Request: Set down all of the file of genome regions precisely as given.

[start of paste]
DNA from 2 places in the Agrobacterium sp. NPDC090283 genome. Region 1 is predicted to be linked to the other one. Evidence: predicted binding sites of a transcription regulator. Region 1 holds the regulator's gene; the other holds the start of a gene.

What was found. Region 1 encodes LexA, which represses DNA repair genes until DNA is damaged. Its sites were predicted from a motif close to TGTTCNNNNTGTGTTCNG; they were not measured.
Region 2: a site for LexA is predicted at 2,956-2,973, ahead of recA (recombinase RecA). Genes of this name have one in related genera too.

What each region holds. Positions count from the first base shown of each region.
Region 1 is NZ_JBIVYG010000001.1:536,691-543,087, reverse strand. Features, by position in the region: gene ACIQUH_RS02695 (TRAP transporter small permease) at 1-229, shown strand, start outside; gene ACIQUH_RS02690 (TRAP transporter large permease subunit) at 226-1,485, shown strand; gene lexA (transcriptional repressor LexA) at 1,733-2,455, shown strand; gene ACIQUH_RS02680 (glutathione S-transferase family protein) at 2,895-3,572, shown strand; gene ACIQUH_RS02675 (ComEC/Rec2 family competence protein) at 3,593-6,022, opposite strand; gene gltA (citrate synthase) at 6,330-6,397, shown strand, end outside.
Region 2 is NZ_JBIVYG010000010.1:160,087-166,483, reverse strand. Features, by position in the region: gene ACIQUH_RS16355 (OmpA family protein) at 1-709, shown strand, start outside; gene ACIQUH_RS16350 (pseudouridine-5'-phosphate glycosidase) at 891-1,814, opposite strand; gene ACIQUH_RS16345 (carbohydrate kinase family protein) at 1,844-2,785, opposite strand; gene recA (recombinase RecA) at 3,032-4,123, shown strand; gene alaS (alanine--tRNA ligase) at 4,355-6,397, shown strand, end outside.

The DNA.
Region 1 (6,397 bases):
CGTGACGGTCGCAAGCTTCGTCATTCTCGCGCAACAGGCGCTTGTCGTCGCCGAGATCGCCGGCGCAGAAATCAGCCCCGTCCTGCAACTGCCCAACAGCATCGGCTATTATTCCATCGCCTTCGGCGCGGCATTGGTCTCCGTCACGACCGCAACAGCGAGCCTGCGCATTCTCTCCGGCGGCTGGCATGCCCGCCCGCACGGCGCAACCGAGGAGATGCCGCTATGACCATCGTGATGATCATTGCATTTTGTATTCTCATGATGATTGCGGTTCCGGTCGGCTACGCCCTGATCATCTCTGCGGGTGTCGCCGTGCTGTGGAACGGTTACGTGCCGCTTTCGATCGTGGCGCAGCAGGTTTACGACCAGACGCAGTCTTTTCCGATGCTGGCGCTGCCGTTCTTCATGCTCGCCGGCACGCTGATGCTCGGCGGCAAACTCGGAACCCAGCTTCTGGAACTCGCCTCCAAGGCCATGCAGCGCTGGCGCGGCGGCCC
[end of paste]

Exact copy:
DNA from 2 places in the Agrobacterium sp. NPDC090283 genome. Region 1 is predicted to be linked to the other one. Evidence: predicted binding sites of a transcription regulator. Region 1 holds the regulator's gene; the other holds the start of a gene.

What was found. Region 1 encodes LexA, which represses DNA repair genes until DNA is damaged. Its sites were predicted from a motif close to TGTTCNNNNTGTGTTCNG; they were not measured.
Region 2: a site for LexA is predicted at 2,956-2,973, ahead of recA (recombinase RecA). Genes of this name have one in related genera too.

What each region holds. Positions count from the first base shown of each region.
Region 1 is NZ_JBIVYG010000001.1:536,691-543,087, reverse strand. Features, by position in the region: gene ACIQUH_RS02695 (TRAP transporter small permease) at 1-229, shown strand, start outside; gene ACIQUH_RS02690 (TRAP transporter large permease subunit) at 226-1,485, shown strand; gene lexA (transcriptional repressor LexA) at 1,733-2,455, shown strand; gene ACIQUH_RS02680 (glutathione S-transferase family protein) at 2,895-3,572, shown strand; gene ACIQUH_RS02675 (ComEC/Rec2 family competence protein) at 3,593-6,022, opposite strand; gene gltA (citrate synthase) at 6,330-6,397, shown strand, end outside.
Region 2 is NZ_JBIVYG010000010.1:160,087-166,483, reverse strand. Features, by position in the region: gene ACIQUH_RS16355 (OmpA family protein) at 1-709, shown strand, start outside; gene ACIQUH_RS16350 (pseudouridine-5'-phosphate glycosidase) at 891-1,814, opposite strand; gene ACIQUH_RS16345 (carbohydrate kinase family protein) at 1,844-2,785, opposite strand; gene recA (recombinase RecA) at 3,032-4,123, shown strand; gene alaS (alanine--tRNA ligase) at 4,355-6,397, shown strand, end outside.

The DNA.
Region 1 (6,397 bases):
CGTGACGGTCGCAAGCTTCGTCATTCTCGCGCAACAGGCGCTTGTCGTCGCCGAGATCGCCGGCGCAGAAATCAGCCCCGTCCTGCAACTGCCCAACAGCATCGGCTATTATTCCATCGCCTTCGGCGCGGCATTGGTCTCCGTCACGACCGCAACAGCGAGCCTGCGCATTCTCTCCGGCGGCTGGCATGCCCGCCCGCACGGCGCAACCGAGGAGATGCCGCTATGACCATCGTGATGATCATTGCATTTTGTATTCTCATGATGATTGCGGTTCCGGTCGGCTACGCCCTGATCATCTCTGCGGGTGTCGCCGTGCTGTGGAACGGTTACGTGCCGCTTTCGATCGTGGCGCAGCAGGTTTACGACCAGACGCAGTCTTTTCCGATGCTGGCGCTGCCGTTCTTCATGCTCGCCGGCACGCTGATGCTCGGCGGCAAACTCGGAACCCAGCTTCTGGAACTCGCCTCCAAGGCCATGCAGCGCTGGCGCGGCGGCCC